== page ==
Marvel Studios announced on March 26 that production on Captain Marvel has officially begun in a way that would make any vet with a soft spot for comics smile: With a photo of the film’s star, Brie Larson, and Air Force Brig. Gen. Jeannie M. Leavitt atop an F-15 at Nellis Air Force Base in Nevada.
In the upcoming film, Larson plays Air Force fighter pilot Col. Carol Danvers prior to gaining her super powers and becoming Captain Marvel. Those powers, if you’re not familiar, include flight, incredible feats of strength, speed, agility, and the ability to absorb and redirect energy as she sees fit.
To prep for her upcoming role, Larson toured Nellis in January, took a flight in an F-16, got a quick hip-pocket class on an F-15 that flew in the Gulf War, and joined Leavitt, the commander of the 57th Wing, to draw inspiration for her character, given Leavitt’s history as the service’s first female fighter pilot, Air Force Times reports.
Set in the 1990s, Captain Marvel follows Danvers as she goes from fighter pilot to living weapon, and while it’s unclear how closely her backstory will mirror Leavitt’s trail-blazing past, it seems likely that the newest Marvel film will lean heavily on Danvers’ military service.
With any luck, Danvers will benefit from the same thoughtful treatment Marvel showed Jon Bernthal’s Frank Castle in Netflix’s The Punisher series — where the principal character’s service felt intrinsic to his identity, rather than an afterthought used to justify a proclivity for firearms or skill in a fight.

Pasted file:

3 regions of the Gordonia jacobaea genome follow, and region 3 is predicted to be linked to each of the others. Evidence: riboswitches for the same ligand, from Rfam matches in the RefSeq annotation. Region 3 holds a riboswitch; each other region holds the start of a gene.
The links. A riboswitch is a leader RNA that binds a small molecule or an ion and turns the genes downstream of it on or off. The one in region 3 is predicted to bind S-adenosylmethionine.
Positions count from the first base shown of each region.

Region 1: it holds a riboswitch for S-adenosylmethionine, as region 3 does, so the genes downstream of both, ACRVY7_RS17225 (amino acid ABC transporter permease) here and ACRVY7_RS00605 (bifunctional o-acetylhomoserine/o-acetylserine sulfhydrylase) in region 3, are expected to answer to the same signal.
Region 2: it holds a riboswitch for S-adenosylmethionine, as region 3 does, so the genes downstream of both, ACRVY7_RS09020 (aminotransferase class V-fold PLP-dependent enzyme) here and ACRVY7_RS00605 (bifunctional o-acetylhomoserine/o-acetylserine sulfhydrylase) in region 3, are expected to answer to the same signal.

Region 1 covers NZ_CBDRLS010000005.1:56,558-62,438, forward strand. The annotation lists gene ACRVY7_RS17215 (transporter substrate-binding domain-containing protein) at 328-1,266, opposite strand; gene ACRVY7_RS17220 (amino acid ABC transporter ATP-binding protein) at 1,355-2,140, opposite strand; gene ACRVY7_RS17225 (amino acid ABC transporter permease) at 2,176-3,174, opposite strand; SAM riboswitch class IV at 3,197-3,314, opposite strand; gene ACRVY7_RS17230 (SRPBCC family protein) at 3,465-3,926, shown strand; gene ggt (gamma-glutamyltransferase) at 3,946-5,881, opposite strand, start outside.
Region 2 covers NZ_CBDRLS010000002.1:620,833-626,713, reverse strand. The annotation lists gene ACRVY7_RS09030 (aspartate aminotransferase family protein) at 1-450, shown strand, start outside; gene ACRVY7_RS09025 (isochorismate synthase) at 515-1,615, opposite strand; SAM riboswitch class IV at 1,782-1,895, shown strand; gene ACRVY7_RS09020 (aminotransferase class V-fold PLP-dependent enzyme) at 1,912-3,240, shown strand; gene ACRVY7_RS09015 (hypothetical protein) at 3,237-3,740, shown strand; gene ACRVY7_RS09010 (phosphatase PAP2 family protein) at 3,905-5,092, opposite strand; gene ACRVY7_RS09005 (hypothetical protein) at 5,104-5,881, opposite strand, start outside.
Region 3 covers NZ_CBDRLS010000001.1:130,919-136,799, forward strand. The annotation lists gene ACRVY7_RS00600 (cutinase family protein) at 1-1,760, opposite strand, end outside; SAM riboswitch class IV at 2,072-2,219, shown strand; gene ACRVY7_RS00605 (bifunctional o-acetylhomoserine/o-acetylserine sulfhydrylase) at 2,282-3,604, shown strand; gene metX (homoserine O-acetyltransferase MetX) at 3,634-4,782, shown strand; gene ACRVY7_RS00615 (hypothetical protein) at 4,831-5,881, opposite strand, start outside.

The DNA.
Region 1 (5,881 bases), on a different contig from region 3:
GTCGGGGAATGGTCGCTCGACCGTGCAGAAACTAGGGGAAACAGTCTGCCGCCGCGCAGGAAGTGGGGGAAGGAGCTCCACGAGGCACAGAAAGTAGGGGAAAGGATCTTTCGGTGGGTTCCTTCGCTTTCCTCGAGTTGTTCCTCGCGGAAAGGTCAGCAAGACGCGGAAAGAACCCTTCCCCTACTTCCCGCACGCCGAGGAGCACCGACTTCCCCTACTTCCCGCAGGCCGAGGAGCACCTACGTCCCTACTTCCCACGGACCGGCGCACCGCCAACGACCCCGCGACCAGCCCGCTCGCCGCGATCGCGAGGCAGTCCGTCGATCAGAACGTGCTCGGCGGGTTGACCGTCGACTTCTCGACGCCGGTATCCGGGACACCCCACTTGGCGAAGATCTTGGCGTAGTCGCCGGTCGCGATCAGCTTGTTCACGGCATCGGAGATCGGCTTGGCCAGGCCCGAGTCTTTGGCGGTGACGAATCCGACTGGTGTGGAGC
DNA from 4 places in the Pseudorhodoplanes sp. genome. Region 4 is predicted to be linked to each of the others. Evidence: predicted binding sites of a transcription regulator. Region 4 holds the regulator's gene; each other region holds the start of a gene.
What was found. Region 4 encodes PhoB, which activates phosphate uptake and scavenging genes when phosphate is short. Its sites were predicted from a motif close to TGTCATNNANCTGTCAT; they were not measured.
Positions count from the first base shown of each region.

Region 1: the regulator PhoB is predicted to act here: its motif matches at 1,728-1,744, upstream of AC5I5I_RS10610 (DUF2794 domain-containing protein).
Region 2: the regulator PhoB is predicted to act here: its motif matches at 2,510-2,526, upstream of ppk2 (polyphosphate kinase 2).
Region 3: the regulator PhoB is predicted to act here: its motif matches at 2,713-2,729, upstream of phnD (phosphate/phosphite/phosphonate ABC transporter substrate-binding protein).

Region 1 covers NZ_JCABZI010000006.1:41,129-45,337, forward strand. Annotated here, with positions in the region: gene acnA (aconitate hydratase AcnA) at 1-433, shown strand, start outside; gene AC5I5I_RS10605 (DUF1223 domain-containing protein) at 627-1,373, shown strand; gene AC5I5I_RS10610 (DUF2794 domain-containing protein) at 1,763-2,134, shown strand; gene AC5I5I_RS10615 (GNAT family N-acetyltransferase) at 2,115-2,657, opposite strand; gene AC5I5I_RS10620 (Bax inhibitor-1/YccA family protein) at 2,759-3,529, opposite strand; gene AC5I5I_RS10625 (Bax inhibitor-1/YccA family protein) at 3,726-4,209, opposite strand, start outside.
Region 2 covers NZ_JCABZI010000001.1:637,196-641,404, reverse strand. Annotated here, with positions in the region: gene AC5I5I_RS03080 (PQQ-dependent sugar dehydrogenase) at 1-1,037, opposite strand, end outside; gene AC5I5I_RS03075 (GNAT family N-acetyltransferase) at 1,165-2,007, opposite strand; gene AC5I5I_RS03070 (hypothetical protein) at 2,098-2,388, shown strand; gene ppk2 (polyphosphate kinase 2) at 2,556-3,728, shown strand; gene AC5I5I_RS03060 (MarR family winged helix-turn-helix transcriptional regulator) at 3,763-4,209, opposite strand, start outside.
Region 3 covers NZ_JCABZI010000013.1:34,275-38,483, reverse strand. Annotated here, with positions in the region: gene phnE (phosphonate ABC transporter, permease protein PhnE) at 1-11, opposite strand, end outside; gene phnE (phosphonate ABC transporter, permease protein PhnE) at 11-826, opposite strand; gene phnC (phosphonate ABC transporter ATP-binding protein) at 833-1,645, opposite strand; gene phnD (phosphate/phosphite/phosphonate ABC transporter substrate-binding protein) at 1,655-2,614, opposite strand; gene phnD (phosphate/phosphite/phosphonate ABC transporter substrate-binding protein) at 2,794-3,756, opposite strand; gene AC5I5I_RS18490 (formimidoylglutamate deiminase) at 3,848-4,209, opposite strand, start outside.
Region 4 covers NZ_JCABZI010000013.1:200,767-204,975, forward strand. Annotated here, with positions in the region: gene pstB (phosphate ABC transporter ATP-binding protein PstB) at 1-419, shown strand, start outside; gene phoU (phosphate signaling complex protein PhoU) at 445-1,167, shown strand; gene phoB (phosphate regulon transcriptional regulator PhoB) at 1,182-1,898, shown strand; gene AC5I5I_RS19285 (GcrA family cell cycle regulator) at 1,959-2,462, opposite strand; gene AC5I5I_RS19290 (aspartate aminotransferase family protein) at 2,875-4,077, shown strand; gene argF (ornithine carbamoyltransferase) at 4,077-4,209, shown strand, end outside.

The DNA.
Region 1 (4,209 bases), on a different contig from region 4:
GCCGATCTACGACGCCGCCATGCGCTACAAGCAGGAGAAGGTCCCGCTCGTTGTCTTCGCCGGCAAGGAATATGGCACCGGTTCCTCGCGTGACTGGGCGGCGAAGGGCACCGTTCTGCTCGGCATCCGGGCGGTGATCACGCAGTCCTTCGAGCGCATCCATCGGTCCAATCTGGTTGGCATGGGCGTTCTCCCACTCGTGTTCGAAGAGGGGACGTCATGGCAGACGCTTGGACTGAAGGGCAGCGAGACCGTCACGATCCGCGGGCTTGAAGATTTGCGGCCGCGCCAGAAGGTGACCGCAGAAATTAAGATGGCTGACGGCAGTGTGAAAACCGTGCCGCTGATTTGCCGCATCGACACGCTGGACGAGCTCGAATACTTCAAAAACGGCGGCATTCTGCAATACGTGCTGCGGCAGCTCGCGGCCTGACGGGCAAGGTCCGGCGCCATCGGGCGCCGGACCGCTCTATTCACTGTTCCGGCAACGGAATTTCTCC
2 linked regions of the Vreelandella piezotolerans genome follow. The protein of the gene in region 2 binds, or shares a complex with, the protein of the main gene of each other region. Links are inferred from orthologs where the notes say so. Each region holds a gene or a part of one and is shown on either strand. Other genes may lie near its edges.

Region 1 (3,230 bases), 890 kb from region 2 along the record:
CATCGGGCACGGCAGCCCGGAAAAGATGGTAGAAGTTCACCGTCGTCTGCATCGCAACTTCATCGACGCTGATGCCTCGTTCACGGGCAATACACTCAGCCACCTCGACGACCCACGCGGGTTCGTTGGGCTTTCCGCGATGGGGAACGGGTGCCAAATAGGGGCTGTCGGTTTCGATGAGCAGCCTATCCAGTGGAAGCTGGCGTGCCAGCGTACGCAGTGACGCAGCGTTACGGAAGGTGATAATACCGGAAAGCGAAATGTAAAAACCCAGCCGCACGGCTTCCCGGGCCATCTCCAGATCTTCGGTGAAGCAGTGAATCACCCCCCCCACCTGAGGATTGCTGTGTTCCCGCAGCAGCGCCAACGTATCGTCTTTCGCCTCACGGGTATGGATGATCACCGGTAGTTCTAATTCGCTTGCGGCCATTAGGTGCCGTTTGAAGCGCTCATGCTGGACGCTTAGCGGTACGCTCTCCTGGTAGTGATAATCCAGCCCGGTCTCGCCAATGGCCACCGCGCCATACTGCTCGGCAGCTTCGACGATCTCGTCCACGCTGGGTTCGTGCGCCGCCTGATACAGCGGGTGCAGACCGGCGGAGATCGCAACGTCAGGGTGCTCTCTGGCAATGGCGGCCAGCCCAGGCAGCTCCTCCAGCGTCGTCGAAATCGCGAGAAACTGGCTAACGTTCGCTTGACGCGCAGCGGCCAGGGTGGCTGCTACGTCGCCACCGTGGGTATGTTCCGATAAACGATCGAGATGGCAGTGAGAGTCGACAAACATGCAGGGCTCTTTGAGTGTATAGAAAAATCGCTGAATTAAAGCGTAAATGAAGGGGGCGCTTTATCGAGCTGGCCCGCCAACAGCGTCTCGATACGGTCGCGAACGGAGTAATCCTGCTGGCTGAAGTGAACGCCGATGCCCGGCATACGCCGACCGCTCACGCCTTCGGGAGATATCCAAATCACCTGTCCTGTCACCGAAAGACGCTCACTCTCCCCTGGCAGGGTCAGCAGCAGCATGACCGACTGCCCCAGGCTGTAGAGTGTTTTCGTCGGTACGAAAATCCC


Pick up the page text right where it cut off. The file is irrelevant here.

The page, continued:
The 18th installment in the Marvel Cinematic Universe, Captain Marvel is set to hit the screens in 2019, and while it’s still unclear how much of a crossover there will be between the Avengers, Guardians of the Galaxy, and the upcoming film’s major franchises, we can probably expect a few cameos — and, at the very least, one Top Gun reference.
CORRECTION: 9.18.2018; 5:20 p.m.; A previous version of this article incorrectly listed Air Force Brig. Gen. Jeannie Leavitt as Lt. Gen Jeannie Leavitt.
Department of Veterans Affairs photo via Military.com
Editor's Note: This article by Richard Sisk originally appeared on Military.com a leading source of news for the military and veteran community.
The union representing 260,000 Department of Veterans Affairs employees recently won a "cease and desist" arbitration ruling against the department's posting of lengthy lists of firings, suspensions and other disciplinary actions in violation of the Privacy Act.
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